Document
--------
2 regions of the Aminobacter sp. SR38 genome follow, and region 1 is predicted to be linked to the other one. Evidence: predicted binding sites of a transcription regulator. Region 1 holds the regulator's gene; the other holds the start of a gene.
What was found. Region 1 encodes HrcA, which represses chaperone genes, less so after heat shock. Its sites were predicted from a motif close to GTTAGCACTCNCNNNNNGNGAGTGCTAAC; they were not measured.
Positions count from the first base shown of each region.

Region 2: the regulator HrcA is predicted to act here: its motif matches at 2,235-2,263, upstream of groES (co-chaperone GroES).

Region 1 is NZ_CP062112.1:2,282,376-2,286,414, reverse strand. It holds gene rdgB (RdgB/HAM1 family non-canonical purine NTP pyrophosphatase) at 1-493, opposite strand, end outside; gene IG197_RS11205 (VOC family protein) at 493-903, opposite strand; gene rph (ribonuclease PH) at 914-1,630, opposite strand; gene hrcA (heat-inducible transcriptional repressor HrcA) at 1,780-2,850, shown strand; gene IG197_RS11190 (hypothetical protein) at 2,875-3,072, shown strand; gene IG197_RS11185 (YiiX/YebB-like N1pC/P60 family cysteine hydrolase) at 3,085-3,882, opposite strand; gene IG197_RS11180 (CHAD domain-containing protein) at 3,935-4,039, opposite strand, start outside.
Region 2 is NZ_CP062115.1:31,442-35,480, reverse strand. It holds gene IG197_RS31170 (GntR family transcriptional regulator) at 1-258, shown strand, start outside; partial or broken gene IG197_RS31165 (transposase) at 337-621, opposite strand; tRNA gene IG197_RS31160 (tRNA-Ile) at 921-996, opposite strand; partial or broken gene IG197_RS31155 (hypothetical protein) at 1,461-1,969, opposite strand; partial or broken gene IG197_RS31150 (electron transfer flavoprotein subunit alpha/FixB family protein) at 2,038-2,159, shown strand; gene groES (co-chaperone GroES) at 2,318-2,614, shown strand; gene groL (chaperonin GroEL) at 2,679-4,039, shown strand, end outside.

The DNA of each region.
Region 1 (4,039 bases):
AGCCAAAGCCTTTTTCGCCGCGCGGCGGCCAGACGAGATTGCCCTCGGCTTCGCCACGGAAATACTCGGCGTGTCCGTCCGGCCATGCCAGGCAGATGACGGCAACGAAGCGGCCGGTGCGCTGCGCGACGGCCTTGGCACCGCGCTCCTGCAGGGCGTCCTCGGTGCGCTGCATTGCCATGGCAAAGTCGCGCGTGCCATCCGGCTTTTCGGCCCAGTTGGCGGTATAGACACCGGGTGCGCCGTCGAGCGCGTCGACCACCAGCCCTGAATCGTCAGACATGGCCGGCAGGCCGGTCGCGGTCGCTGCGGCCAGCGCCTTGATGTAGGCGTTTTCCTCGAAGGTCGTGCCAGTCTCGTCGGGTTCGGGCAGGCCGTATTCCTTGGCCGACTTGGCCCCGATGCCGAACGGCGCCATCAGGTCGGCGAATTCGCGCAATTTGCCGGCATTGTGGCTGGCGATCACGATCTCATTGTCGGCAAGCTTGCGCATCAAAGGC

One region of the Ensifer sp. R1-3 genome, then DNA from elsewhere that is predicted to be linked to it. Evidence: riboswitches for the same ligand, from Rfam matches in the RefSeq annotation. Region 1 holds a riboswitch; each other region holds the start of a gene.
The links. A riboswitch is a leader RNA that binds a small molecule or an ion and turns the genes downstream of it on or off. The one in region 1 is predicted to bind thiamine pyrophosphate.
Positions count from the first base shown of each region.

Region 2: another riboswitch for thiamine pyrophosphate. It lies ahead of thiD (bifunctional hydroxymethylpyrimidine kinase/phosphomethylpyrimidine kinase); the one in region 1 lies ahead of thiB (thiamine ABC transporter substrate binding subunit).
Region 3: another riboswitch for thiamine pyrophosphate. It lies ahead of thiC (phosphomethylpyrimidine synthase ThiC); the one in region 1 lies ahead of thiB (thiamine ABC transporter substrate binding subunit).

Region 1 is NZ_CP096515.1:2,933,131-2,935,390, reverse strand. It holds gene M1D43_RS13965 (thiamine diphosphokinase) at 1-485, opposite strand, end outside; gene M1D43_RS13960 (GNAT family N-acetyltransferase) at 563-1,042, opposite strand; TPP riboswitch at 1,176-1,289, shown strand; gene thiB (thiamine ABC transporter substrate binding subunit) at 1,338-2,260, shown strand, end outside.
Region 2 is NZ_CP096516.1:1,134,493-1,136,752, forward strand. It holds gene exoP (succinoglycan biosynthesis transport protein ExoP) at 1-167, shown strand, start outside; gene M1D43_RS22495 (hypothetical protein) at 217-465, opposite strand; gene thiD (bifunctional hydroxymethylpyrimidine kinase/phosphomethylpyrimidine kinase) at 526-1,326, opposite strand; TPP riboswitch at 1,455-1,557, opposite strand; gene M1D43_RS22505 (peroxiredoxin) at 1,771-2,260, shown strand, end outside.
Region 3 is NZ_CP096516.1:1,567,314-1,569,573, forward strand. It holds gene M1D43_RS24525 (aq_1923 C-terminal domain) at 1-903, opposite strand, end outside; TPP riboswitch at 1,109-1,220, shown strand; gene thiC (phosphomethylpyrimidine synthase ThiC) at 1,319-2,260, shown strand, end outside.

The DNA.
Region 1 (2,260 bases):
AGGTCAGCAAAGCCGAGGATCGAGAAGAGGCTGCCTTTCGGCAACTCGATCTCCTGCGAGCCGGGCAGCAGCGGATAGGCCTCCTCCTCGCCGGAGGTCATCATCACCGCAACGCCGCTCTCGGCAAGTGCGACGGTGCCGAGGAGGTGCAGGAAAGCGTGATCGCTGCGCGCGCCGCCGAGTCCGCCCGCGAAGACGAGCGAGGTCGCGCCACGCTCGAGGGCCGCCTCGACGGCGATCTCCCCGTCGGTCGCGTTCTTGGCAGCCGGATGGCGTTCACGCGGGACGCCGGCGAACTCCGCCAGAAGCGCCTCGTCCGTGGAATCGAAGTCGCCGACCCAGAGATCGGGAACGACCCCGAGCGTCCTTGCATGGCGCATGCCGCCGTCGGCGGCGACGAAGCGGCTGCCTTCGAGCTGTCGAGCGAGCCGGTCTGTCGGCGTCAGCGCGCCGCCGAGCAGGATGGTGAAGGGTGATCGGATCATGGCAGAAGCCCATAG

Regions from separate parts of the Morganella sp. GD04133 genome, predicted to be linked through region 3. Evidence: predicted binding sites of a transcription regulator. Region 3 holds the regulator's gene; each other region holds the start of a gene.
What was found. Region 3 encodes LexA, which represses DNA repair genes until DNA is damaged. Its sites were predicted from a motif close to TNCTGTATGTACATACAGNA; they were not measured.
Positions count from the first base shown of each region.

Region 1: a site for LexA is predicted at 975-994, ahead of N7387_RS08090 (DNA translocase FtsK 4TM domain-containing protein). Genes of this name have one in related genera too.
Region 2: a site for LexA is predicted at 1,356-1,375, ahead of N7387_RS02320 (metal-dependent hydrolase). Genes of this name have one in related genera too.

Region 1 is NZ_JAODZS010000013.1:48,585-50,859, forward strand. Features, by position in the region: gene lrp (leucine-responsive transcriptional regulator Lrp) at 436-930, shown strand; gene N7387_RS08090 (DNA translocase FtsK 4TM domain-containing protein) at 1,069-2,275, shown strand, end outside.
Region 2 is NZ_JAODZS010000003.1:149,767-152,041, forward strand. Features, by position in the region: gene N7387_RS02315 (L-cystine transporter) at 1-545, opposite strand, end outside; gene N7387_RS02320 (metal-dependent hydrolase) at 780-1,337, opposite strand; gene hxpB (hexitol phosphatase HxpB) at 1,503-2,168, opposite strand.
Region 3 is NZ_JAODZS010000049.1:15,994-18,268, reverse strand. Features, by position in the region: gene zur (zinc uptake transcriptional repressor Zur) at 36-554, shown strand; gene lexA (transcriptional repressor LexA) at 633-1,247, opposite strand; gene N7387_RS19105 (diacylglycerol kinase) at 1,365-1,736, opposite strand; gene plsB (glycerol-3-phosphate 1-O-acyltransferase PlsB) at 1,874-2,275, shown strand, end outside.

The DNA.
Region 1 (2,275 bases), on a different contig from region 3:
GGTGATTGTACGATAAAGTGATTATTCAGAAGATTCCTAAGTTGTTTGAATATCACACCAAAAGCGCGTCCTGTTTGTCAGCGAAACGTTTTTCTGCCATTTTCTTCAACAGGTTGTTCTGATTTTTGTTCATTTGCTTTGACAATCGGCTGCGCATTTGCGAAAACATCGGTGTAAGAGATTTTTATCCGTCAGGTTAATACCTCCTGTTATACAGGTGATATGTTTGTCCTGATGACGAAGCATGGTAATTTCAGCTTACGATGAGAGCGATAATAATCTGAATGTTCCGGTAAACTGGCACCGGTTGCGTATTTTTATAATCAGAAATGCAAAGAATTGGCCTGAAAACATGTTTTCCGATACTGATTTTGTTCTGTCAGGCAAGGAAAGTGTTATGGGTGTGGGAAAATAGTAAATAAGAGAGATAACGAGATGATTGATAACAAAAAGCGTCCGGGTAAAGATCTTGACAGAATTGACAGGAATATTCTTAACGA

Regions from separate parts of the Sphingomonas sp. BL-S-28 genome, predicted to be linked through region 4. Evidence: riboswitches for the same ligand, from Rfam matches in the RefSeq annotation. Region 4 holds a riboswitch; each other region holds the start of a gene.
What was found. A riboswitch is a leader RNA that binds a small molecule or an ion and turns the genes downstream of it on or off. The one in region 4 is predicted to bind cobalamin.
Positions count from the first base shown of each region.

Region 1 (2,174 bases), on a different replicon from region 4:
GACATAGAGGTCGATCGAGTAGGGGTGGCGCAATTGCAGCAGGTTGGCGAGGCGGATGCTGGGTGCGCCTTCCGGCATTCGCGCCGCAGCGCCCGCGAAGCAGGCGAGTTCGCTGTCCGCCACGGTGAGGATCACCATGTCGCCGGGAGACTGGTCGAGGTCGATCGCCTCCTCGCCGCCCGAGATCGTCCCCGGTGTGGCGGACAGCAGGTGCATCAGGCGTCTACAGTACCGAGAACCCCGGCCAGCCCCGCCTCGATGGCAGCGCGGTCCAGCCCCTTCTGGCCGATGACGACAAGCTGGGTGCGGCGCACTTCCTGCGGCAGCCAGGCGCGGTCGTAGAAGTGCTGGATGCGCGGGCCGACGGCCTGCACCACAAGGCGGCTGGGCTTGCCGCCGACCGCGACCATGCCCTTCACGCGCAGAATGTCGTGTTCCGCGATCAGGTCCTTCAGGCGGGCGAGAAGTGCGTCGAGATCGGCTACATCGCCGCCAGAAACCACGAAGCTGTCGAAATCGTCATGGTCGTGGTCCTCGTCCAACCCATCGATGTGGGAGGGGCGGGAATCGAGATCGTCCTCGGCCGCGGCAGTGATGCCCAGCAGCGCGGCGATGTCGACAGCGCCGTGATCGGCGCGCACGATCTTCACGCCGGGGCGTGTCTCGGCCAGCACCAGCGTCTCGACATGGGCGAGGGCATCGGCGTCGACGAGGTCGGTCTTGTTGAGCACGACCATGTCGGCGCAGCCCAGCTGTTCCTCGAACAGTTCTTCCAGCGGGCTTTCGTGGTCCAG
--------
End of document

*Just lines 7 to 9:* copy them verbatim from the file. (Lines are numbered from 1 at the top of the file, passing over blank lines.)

The DNA of each region.
Region 1 (4,039 bases):
AGCCAAAGCCTTTTTCGCCGCGCGGCGGCCAGACGAGATTGCCCTCGGCTTCGCCACGGAAATACTCGGCGTGTCCGTCCGGCCATGCCAGGCAGATGACGGCAACGAAGCGGCCGGTGCGCTGCGCGACGGCCTTGGCACCGCGCTCCTGCAGGGCGTCCTCGGTGCGCTGCATTGCCATGGCAAAGTCGCGCGTGCCATCCGGCTTTTCGGCCCAGTTGGCGGTATAGACACCGGGTGCGCCGTCGAGCGCGTCGACCACCAGCCCTGAATCGTCAGACATGGCCGGCAGGCCGGTCGCGGTCGCTGCGGCCAGCGCCTTGATGTAGGCGTTTTCCTCGAAGGTCGTGCCAGTCTCGTCGGGTTCGGGCAGGCCGTATTCCTTGGCCGACTTGGCCCCGATGCCGAACGGCGCCATCAGGTCGGCGAATTCGCGCAATTTGCCGGCATTGTGGCTGGCGATCACGATCTCATTGTCGGCAAGCTTGCGCATCAAAGGC